FOR IMMEDIATE RELEASE
March 20, 2014
Christina DiPisquale, Ftizgibbon Media,
Evan Greer, Fight for the Future
Parker Higgins, EFF
Phone: 415-436-9333 x123
More than 25 tech companies send letter to Sen. Ron Wyden asking him to oppose any form of “Fast Track” for the TPP
Automattic, reddit, CREDO, Imgur, Thoughtworks, & Namecheap among signers. Companies are concerned that secretive trade deals will undermine Internet freedom and innovation
More than 25 leading tech companies and startups have joined a public letter urging Senator Ron Wyden, the newly appointed Chairman of the Senate Finance Committee, to firmly oppose any form of “fast track” authority for trade agreements like the Trans-Pacific Partnership (TPP), and to demand transparency and an opportunity for public participation in negotiations that affect Internet freedom, free speech, and the tech economy.
The signatories include well known tech companies like reddit, Automattic (WordPress.com), Imgur, DuckDuckGo, CREDO Mobile, BoingBoing, Thoughtworks, Namecheap, and Cheezburger. Collectively, these companies represent the interests of millions of users in the United States and around the world. In the letter, the companies outline how the technology industry, from entrepreneurs and engineers all the way to consumers, could be harmed by “fast tracked” trade agreements that contain unbalanced copyright and innovation policy frameworks.
“These highly secretive, supranational agreements are reported to include provisions that vastly expand on any reasonable definition of ‘trade,’ including provisions that impact patents, copyright, and privacy in ways that constrain legitimate online activity and innovation,” the companies write. The letter continues: “Our industry, and the users that we serve, need to be at the table from the beginning,” which has not been the case with TPP negotiations.
“An open Internet drives innovation because it is a free market for business and ideas,” said Ron Yokubaitis, Co-CEO of Golden Frog and Data Foundry. “We strongly urge Senator Wyden to not bend to the narrow interests of a few large corporations. Instead we hope he stands up for the small companies that continue to create innovation on the open Internet, but get left out when legislation is proposed that is not transparent and participatory.”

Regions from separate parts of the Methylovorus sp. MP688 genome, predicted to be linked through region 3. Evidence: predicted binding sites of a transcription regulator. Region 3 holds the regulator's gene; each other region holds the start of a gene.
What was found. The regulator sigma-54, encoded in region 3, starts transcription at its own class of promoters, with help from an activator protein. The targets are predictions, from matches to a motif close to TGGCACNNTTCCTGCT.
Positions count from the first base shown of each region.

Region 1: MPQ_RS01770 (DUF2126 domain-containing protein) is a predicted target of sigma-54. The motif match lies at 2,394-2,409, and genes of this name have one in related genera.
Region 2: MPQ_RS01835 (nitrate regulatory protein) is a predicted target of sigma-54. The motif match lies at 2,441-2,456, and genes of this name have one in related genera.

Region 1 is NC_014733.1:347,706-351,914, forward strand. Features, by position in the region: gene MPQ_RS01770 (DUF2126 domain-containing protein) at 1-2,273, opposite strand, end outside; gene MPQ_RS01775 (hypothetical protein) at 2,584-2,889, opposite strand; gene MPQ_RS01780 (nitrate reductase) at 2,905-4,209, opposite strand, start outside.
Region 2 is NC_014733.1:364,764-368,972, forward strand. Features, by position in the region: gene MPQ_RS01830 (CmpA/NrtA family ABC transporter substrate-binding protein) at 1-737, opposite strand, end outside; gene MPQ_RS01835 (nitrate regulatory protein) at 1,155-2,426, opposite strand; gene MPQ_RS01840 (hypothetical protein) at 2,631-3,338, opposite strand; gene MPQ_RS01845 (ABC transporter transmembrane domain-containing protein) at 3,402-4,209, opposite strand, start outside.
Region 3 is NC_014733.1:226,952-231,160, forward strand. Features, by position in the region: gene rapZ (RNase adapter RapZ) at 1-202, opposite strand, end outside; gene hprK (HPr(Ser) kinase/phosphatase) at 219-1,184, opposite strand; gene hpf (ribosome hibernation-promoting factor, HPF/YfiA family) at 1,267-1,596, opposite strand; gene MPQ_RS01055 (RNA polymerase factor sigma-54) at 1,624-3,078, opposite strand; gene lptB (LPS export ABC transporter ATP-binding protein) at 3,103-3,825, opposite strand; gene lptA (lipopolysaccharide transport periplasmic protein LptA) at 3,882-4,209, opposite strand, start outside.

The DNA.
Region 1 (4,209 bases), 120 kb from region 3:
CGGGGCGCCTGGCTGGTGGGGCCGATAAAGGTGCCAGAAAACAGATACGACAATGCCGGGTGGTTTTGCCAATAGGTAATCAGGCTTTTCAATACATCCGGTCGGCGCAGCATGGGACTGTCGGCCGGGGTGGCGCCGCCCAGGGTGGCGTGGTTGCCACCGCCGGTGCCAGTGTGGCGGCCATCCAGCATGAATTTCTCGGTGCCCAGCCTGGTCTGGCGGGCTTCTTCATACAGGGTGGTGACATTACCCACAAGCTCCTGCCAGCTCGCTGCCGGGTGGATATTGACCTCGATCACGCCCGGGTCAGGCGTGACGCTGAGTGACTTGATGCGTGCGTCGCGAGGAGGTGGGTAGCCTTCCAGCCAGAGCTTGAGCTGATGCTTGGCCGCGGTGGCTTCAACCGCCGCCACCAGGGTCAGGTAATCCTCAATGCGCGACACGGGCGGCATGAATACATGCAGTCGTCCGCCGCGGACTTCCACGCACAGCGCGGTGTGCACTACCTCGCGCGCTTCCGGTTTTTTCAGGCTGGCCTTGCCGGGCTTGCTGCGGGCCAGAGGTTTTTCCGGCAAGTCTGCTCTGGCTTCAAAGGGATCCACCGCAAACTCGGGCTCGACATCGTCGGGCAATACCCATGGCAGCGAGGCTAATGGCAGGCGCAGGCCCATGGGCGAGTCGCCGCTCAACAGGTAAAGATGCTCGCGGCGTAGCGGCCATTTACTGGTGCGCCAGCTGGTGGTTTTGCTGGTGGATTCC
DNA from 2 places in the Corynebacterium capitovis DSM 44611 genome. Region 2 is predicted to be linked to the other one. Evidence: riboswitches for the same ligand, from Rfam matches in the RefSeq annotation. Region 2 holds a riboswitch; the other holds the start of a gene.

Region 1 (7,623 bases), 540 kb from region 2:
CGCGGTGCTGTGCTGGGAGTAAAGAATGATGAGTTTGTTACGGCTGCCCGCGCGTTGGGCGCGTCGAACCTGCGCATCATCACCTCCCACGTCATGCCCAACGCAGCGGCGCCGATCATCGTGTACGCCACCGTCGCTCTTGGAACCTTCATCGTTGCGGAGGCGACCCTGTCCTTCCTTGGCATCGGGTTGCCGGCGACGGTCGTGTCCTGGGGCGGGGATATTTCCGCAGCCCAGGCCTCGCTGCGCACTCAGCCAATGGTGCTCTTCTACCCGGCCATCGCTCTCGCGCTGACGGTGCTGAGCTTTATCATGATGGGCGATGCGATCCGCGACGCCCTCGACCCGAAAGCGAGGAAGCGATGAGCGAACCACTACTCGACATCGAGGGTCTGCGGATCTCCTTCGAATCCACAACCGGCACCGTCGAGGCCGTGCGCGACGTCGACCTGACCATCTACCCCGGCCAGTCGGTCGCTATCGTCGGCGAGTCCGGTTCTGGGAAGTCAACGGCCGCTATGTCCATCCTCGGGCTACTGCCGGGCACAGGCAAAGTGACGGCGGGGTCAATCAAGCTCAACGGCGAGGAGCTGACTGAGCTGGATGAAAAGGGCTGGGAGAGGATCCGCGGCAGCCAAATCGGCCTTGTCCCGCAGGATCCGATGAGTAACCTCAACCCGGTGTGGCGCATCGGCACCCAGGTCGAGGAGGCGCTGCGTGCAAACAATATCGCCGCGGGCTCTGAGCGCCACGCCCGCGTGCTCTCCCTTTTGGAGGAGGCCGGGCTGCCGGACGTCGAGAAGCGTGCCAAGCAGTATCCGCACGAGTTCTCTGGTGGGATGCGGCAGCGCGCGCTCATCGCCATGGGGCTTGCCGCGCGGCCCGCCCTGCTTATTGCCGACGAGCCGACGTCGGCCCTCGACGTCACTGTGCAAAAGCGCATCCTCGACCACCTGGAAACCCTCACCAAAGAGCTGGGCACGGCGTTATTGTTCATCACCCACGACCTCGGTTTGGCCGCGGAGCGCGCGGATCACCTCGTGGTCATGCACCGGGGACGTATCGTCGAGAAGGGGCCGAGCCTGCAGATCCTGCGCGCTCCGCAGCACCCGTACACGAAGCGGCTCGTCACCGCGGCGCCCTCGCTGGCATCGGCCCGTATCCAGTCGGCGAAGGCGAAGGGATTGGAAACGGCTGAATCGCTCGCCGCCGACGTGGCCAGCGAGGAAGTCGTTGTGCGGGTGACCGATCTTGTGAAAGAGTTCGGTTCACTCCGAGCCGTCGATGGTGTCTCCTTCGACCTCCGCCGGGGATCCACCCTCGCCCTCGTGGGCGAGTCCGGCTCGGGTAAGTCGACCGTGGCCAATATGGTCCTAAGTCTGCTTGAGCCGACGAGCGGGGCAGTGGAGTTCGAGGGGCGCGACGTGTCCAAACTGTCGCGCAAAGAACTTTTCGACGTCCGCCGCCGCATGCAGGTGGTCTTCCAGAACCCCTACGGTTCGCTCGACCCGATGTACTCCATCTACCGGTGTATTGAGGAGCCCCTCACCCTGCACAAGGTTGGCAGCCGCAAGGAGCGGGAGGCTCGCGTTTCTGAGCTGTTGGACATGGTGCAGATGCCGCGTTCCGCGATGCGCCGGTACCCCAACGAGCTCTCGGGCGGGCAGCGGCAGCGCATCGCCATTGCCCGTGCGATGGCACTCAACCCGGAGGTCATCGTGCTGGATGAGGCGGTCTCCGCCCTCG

Beyond copyright concerns, some worry the opaque negotiation process could neglect user interests like privacy and anonymity. “TPP is the first step toward internet censorship, and simultaneously, pressures ISPs to monitor their users' activity. People have already spoken, and this is not what they want,” said Andrew Lee of Private Internet Access. “However, if ‘fast track’ powers are enabled, democracy will cease to exist and this may very well become a reality. We absolutely cannot let this happen.”
Gabriel Weinberg, Founder and CEO of DuckDuckGo added, “We proudly support the efforts of the tech community to bring discussions that have far-reaching implications out from behind closed doors."
The delivery of the letter coincides with an event outside Senator Wyden’s office in Portland, OR, where advocacy groups will deliver more than 13,686 signatures to the Senator also asking him to oppose any form of Fast Track authority. During the action they will urge him to oppose the renewal of 1970s-era trade legislation, which they say threatens Oregon high-tech jobs, digital privacy and freedom on the Internet. The signatures will be adhered to hundreds of floppy disks with the message “Fast Track is obsolete technology.” Click here to see photos and view a press release about the petition delivery.
The letter was coordinated with the assistance of the public interest organizations Electronic Frontier Foundation and Fight for the Future. Contact information for those organizations is provided above.
Full text of the letter and list of signers:
Dear Senator Ron Wyden,